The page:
Climate Finance | December 13, 2017

We’ll always have Paris, but is that enough to avert climate catastrophe?

The team at


Climate Finance

At One Planet summit, the mobilization of global capital for climate action is no match for the urgency of the challenge

Glaciar Perito Moreno, El Calafate, Argentina l Photo credit: Agustin Lautaro

By Eric J. Lyman.

PARIS — Global capital continued its lumbering rotation toward climate action at the One Planet summit, but without anything like the urgency required to meet the world’s targets under the two-year-old Paris climate accord.

This week’s summit, perhaps the most ambitious effort yet to mobilize private capital for climate action, closed undramatically Tuesday. An array of finance-related announcements from countries, multilateral groups, and companies reflected the new conventional wisdom, but fell far short of the decisive shift in the financial system experts say is required to prevent the worst effects of climate change.

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In the weeks leading up to One Planet, President Emmanuel Macron of France pushed hard to build it up as a major summit. In addition to at least two dozen heads of state or government, figures on hand included billionaires Bill Gates, Mike Bloomberg and Richard Branson, and actors Arnold Schwarzenegger and Sean Penn.

The summit was a show of international political muscle for the 39-year-old Macron, just seven months after he was elected. By helping France remain a leader in the climate negotiation process, he is setting up Paris as a capital of sustainable finance capital. New York and London, which until recently might have been more likely choices, have fallen from favor because of the President Donald Trump’s climate skepticism and Brexit, respectively. Monday’s Climate Finance Day event, which set the stage for Tuesday’s One Planet summit, could become an annual event in Paris.

Macron was beaming as the event would down Tuesday, stating that the world would look back on this week’s events as a “turning point.”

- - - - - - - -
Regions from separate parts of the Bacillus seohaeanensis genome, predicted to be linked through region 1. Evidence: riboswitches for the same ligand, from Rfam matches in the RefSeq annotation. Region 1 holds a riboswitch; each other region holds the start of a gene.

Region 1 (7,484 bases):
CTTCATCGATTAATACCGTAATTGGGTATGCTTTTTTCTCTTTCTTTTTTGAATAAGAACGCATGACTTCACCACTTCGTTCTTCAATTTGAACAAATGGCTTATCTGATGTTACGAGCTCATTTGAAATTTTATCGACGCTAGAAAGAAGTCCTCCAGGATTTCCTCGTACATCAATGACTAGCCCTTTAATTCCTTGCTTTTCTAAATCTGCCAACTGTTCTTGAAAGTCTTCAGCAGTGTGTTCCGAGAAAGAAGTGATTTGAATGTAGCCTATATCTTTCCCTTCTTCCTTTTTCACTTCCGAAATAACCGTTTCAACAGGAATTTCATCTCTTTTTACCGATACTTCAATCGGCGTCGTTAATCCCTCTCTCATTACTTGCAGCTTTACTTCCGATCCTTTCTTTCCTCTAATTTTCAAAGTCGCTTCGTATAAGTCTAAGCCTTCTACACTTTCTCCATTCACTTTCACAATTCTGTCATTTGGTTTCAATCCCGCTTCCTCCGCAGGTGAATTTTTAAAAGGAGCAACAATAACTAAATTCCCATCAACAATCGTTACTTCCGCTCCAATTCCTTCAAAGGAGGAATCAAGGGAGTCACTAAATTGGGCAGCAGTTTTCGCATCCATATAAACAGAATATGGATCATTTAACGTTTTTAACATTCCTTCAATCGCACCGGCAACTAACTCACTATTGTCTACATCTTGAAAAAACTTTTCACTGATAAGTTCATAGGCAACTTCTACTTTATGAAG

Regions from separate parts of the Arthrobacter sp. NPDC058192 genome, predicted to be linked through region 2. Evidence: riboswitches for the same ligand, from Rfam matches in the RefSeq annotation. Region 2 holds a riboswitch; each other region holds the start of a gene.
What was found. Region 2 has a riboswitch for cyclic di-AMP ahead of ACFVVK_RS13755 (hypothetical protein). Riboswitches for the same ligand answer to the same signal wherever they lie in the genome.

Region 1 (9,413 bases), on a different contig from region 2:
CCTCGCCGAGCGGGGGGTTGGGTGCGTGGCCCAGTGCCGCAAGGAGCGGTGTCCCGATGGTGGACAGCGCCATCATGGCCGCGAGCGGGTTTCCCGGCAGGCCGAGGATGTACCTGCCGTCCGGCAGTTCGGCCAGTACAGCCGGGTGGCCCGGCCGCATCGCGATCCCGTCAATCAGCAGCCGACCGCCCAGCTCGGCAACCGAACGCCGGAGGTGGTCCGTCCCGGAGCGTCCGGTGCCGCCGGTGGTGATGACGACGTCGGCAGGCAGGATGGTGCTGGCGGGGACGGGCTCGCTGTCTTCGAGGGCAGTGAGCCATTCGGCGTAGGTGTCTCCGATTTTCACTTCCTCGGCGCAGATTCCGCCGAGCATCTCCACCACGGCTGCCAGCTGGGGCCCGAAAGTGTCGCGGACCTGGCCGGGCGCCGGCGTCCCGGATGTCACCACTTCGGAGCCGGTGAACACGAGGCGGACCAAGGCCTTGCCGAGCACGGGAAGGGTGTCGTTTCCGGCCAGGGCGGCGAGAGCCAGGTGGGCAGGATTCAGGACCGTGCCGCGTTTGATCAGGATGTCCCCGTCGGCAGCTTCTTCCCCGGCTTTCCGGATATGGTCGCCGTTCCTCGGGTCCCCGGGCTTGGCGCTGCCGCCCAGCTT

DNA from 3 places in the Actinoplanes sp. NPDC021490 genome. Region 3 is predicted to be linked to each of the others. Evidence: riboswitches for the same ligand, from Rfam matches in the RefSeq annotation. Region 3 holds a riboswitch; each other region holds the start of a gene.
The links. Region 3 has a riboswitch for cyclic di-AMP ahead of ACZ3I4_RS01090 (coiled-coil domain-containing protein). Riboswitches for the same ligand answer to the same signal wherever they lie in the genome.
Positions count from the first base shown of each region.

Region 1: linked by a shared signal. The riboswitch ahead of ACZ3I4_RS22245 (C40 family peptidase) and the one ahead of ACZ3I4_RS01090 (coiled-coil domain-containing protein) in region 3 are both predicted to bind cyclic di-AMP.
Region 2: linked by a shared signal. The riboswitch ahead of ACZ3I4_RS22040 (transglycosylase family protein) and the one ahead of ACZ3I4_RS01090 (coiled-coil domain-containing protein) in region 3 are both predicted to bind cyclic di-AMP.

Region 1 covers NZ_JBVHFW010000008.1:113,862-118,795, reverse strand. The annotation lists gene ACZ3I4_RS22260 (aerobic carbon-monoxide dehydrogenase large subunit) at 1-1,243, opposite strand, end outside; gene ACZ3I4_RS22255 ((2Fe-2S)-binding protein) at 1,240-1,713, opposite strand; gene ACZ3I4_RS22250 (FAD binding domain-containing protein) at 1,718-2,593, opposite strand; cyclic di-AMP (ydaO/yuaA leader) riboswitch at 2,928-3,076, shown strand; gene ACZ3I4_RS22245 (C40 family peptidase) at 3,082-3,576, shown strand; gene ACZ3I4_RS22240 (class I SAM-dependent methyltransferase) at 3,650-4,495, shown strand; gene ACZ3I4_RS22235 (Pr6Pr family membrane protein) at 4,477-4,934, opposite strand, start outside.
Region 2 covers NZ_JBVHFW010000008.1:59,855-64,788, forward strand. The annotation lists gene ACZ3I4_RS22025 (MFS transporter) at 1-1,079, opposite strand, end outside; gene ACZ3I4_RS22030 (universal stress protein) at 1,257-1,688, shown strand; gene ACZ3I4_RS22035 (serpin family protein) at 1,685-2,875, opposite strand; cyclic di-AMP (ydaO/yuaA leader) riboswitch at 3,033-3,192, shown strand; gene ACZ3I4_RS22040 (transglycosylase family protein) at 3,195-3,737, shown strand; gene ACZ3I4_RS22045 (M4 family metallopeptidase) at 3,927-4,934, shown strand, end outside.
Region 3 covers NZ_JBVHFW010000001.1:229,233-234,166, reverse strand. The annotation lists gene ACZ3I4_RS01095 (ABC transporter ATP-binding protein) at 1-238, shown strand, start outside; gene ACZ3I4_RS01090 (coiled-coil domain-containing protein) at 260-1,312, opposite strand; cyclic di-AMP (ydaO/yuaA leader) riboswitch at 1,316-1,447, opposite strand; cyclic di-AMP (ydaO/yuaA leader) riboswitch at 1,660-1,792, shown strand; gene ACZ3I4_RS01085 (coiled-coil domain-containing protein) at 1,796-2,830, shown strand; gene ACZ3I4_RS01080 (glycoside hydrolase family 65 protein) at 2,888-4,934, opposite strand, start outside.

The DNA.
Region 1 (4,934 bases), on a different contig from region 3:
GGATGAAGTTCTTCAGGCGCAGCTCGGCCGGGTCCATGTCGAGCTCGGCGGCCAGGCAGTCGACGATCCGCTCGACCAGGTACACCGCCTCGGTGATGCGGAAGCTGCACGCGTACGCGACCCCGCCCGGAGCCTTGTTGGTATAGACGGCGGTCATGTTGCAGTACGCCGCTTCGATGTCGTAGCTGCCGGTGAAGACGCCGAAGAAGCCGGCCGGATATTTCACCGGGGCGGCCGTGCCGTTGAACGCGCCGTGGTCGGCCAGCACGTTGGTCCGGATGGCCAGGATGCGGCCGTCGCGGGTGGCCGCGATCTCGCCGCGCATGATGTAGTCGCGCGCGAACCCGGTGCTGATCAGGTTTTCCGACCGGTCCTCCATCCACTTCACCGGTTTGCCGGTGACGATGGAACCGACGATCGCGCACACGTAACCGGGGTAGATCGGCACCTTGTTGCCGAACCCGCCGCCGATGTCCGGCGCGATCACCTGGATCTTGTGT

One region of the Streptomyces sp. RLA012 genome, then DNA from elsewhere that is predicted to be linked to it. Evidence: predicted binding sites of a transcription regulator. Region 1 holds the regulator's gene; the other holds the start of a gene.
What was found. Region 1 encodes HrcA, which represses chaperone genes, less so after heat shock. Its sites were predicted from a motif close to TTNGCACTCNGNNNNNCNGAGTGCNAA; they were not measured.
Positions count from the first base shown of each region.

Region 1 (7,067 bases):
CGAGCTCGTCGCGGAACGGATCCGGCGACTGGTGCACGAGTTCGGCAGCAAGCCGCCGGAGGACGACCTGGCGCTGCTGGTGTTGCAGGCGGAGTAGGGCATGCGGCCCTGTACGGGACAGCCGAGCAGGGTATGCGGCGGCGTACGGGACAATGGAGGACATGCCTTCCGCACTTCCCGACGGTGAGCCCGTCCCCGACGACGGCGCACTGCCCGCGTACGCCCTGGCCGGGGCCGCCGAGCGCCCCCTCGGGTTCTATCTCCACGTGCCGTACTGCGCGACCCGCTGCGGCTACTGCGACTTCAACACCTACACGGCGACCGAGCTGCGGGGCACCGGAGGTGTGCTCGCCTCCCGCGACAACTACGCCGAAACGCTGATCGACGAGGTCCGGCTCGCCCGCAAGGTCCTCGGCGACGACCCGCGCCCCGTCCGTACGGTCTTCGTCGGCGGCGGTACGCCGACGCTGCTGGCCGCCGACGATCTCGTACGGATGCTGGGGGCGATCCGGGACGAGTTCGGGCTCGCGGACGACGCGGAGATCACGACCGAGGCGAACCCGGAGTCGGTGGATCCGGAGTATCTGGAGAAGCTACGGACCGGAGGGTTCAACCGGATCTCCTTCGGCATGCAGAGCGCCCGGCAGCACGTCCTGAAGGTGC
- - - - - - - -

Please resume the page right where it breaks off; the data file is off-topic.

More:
Turn from carbon

If so, it’s a slow turn. A report released on the sidelines of the summit by a InfluenceMap, a monitoring group, showed that only six of the world’s top 50 industry groups supported measures to limit climate change. Those with a failing grade include the Federation of French Industry (MEDEF) and the Federation of German Industries (BDI).

Among the world’s 25 largest companies, only one — Apple — was seen as having a net positive impact on the climate. Several large oil companies including Exxon and Royal Dutch/Shell along with technology giant IBM and drug maker Pfizer were listed as having a net negative impact.

The Paris events planted seeds that will yield results in coming years. Among the day’s major announcements: The World Bank said it would stop financing oil and gas projects starting in 2019 (the bank stopped funding coal projects seven years ago); 16 countries, including Brazil and Norway, promised to become “carbon-neutral” by 2050; and some 225 institutional investors managing more than $26 trillion signed the Climate Action 100+ pledge to pressure companies they invest in to more aggressively adopt climate-friendly policies.

Last Gasps: Coal is taking its lumps but isn’t dead yet

“What happened here will not solve the climate finance problems we have but perhaps it can be a trigger,” said Wael Hmaidan, executive director of Climate Action Network International, an umbrella group.

“It’s important that the World Bank will soon stop funding all fossil fuel projects,” he said. “But what will really make a difference is if they start to push for other development banks to do the same. This can’t stop here.”

Canada, China, and the European Union agreed to meet in June 2018 to discuss the prickly issue of differentiated responsibilities on climate action between rich countries, those with economies in transition, and the poorest nations. At least 36 countries, including Canada, France, Germany, and the U.K., also agreed to jointly call for international shipping — the largest unregulated producer of greenhouse gasses — to take on binding climate commitments. And the European Commission said it would publish a plan in March 2018 to require investment funds in Europe to take long-term sustainability into account and to loosen capital requirements for banks investing in environmentally friendly technologies.

Chinese diplomat Xie Zhenhua announced China would soon unveil what he said would be the world’s largest carbon trading market. Mexican President Enrique Peña Nieto announced the soon-to-come creation of a separate carbon market in the Western Hemisphere agreed to in Paris by Canada, Chile, Colombia, Peru, and the U.S. state of California.

“Think about how difficult it was to get nearly 200 countries to sign onto the Paris Agreement. Then remember the private sector doesn’t have a representative organization like the United Nations,” said Hans Andre Djamba, a ministry of environment official with the Democratic Republic of the Congo, who is working with the Green Climate Fund.

“There are many different points of view and it will not be fast or easy to get them aligned,” he said. “But we have to try.”

One Planet: Macron mobilizes capital for climate action, with a French accent